Recreational bay scallop season for Franklin through the northwestern portion of Taylor, as well as Levy, Citrus and Hernando counties opens July 1 and will remain open through Sept. 24. This includes Carrabelle, Lanark, St. Marks, Cedar Key, Crystal River and Homosassa.
Do not discard scallop shells in inshore waters commonly used for recreational activities such as the Homosassa River or Crystal River. Piles of discarded scallop shells can create hazards for swimmers and damage seagrass habitat. Scallop shells can be discarded in trash receptacles or in larger bodies of water where they are more likely to disperse.
Bag limits and other regulations
Bag and vessel limits for 2019 through the entire bay scallop harvest zone are 2 gallons of whole bay scallops in the shell or 1 pint of bay scallop meat per person, with a maximum of 10 gallons of whole bay scallops in the shell or a 1/2 gallon bay scallop meat per vessel.
Scallops may be collected by hand, or with a landing or dip net.
There is no commercial harvest allowed for bay scallops in Florida.
Direct transit of legally-harvested bay scallops is now allowed through closed areas. Boaters may not stop their vessels in waters that are closed to harvest and must proceed directly to the dock or ramp to land scallops in a closed area.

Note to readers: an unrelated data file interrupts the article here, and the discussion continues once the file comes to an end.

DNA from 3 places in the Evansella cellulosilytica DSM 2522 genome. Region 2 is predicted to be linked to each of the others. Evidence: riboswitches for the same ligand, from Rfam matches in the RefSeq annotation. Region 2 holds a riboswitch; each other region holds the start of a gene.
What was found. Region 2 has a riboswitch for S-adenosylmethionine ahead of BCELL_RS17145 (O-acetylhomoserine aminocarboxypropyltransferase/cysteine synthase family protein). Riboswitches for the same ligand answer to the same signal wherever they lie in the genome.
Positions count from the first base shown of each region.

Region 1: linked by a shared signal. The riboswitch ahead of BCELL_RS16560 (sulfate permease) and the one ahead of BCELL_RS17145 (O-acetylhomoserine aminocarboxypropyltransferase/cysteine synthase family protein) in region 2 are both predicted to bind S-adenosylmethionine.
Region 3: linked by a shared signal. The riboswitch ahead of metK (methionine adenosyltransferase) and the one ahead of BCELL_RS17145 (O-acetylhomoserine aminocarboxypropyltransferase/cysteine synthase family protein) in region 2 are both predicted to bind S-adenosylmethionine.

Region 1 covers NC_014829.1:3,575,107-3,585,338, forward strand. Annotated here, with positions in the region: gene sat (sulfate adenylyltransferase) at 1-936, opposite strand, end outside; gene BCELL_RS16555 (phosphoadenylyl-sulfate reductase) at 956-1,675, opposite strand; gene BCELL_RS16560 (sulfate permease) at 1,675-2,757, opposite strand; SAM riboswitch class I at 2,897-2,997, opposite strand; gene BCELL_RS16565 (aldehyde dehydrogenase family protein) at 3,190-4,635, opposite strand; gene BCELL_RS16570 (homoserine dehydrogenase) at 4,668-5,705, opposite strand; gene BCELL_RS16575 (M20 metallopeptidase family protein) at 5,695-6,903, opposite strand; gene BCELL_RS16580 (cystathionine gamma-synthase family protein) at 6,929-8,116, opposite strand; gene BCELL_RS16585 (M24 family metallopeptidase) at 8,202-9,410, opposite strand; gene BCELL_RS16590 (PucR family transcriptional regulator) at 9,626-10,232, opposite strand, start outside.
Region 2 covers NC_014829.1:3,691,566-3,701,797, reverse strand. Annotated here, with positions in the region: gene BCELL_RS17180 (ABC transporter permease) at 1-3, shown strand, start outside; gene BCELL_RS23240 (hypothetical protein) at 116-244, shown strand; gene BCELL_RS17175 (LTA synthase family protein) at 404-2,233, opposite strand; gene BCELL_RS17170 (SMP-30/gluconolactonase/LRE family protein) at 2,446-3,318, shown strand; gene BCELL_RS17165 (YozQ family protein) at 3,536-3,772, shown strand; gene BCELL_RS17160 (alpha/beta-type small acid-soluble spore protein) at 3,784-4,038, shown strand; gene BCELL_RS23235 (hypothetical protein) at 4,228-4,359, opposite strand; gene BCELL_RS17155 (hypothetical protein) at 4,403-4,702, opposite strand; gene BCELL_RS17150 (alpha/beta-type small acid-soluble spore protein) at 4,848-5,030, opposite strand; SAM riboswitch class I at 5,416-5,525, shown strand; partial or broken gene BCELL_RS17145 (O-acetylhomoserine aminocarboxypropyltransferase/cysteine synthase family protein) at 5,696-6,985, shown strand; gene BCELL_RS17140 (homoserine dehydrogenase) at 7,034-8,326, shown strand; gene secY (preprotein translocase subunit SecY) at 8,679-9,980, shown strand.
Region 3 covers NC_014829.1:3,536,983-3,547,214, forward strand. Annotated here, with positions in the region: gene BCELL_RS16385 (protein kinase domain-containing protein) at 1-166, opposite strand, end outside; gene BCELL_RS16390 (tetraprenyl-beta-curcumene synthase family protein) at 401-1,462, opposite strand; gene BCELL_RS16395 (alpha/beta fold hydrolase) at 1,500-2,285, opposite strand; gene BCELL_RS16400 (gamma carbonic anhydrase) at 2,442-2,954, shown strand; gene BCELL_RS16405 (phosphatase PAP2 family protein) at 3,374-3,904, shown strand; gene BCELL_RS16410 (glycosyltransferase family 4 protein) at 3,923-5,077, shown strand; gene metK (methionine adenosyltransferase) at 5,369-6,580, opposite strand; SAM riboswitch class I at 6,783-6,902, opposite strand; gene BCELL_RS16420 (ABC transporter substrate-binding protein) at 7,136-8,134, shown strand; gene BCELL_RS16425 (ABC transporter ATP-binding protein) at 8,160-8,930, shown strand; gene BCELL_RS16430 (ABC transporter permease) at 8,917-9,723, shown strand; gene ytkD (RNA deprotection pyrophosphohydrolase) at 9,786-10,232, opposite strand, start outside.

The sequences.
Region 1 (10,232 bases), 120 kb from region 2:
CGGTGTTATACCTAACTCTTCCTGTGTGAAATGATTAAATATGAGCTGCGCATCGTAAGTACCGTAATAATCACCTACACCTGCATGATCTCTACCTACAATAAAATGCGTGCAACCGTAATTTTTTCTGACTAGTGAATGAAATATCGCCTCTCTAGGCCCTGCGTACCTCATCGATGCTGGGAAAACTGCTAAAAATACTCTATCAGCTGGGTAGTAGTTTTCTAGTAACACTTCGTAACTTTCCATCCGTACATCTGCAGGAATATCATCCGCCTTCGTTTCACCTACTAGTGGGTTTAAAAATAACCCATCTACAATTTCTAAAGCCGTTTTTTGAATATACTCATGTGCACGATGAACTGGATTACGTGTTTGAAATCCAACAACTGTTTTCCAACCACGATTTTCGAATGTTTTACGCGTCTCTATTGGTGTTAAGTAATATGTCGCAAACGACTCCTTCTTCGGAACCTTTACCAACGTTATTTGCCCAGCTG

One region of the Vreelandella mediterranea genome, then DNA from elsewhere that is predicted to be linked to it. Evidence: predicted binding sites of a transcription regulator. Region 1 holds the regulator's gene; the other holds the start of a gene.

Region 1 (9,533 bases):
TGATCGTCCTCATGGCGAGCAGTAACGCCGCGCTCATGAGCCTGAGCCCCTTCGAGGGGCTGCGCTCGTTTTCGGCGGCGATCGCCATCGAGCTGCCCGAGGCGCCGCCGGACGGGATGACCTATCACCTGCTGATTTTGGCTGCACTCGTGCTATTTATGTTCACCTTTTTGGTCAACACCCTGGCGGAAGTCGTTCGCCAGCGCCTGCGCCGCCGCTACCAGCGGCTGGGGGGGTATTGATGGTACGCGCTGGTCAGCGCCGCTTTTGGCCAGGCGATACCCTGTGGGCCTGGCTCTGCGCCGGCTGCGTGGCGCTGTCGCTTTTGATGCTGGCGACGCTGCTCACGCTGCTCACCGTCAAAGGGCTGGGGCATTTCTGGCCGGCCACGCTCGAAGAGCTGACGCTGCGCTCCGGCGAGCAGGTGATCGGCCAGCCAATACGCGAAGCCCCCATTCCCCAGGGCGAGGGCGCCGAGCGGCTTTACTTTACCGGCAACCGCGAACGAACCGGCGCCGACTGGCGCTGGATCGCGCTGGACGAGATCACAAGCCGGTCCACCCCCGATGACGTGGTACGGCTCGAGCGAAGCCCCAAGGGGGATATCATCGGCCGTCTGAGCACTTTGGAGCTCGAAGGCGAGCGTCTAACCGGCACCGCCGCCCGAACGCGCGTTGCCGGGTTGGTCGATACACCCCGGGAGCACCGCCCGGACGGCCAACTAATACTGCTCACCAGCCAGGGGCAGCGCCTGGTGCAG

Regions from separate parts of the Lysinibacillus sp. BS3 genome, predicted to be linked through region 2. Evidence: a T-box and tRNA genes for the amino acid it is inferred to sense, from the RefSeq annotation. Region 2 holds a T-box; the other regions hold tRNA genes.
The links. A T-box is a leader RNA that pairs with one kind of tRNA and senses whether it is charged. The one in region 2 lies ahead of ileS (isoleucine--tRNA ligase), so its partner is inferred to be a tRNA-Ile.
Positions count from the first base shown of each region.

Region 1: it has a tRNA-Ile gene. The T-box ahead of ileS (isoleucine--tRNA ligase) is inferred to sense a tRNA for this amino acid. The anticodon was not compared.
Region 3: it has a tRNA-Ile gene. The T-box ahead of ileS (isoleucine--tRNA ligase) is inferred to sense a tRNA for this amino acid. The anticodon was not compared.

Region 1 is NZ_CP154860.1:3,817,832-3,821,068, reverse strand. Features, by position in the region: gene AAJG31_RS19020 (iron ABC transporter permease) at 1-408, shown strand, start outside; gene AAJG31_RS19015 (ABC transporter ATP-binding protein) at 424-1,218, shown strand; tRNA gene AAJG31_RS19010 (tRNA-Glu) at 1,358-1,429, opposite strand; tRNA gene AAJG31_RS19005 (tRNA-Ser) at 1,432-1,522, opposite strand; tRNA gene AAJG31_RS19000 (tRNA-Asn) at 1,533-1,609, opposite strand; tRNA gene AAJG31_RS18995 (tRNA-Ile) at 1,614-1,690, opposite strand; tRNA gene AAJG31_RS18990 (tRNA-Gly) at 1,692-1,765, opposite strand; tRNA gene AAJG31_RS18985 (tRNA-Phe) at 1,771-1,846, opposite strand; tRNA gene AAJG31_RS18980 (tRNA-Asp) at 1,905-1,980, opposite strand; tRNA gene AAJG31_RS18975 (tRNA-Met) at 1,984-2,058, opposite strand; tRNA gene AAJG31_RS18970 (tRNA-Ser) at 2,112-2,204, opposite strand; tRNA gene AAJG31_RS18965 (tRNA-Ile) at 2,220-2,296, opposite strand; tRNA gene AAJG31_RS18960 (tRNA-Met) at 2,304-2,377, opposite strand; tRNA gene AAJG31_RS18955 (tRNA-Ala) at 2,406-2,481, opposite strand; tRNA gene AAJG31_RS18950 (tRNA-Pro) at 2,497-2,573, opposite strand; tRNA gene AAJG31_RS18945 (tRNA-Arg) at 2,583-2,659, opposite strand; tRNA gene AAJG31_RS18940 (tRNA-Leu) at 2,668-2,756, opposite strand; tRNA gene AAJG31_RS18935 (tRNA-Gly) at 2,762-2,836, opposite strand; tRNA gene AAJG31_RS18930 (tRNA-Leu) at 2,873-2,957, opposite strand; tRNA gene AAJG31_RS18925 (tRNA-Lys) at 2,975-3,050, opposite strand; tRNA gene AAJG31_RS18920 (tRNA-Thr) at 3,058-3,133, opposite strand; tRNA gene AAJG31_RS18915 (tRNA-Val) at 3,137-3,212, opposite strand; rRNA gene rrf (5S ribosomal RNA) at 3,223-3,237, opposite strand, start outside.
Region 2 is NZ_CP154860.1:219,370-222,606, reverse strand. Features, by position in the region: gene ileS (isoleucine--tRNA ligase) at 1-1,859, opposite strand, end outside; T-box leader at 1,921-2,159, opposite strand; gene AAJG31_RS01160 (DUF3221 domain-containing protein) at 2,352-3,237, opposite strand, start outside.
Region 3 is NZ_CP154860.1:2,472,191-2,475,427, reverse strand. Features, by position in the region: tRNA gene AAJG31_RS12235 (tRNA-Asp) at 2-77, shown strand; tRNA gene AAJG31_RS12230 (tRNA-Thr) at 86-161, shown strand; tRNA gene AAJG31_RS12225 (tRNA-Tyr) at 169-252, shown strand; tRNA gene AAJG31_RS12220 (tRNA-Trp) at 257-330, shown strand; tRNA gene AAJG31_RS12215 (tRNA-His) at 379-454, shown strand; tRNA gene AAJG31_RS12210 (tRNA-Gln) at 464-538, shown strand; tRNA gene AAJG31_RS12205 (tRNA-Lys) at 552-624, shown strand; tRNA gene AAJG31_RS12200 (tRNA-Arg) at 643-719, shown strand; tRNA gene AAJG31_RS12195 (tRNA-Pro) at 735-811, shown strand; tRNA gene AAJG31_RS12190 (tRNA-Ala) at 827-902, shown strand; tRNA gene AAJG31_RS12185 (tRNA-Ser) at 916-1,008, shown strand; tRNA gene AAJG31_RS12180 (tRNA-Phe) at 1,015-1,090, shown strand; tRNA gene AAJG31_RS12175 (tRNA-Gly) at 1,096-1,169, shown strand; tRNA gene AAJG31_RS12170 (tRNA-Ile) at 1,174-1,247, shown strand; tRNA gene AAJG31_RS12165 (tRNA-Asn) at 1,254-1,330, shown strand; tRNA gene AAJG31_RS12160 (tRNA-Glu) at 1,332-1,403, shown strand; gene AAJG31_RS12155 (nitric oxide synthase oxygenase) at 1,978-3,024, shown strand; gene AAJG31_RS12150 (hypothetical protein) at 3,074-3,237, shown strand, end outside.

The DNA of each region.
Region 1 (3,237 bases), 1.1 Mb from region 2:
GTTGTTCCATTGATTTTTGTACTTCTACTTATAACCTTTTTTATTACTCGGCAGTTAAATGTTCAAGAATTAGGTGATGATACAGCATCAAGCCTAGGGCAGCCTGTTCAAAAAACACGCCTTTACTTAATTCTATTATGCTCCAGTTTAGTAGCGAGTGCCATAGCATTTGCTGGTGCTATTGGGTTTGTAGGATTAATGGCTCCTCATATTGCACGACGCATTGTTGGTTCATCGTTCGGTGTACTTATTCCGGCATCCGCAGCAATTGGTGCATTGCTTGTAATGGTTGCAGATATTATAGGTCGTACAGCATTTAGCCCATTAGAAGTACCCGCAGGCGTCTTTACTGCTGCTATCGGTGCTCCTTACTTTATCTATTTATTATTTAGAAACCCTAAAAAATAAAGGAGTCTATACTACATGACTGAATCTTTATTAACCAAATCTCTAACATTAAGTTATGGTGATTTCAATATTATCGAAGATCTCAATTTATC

For information on bay scallop regulations, visit MyFWC.com/Fishing and click on “Saltwater Fishing,” “Recreational Regulations” then the “Crabs, Shrimp and Shellfish” tab.
Boater and scalloper safety
The FWC urges boaters to be safe when traveling to and from scalloping sites, and while scalloping. Wear a life jacket and do not drink and boat. When scalloping in open water, divers should stay within 300 feet of a properly displayed divers-down flag or device, and within 100 feet of a properly displayed divers-down flag or device if on a river, inlet or navigation channel. Boat operators traveling within 300 feet of a divers-down flag or device in open water or within 100 feet of one on a river, inlet or navigational channel must slow to idle speed. For more information, visit MyFWC.com/Boating/Regulations and click on “Divers-down Warning Devices.”
Stow it, don’t throw it
Don’t forget to stow your trash securely on your vessel so it doesn’t blow out and do not discard empty scallop shells in the Hernando or Crystal rivers.
Done for the day? Help FWC’s scallop researchers by completing an online survey at svy.mk/bayscallops. You will be asked a series of simple questions about where you harvested scallops, how many you collected and how long it took to harvest them. Participants can email BayScallops@MyFWC.com to ask questions or send additional information.
Learn more about long-term abundance trends in the open and closed scalloping areas by visiting MyFWC.com/Research and clicking on “Saltwater,” “Bay Scallops” and “Bay Scallop Season and Abundance Survey.”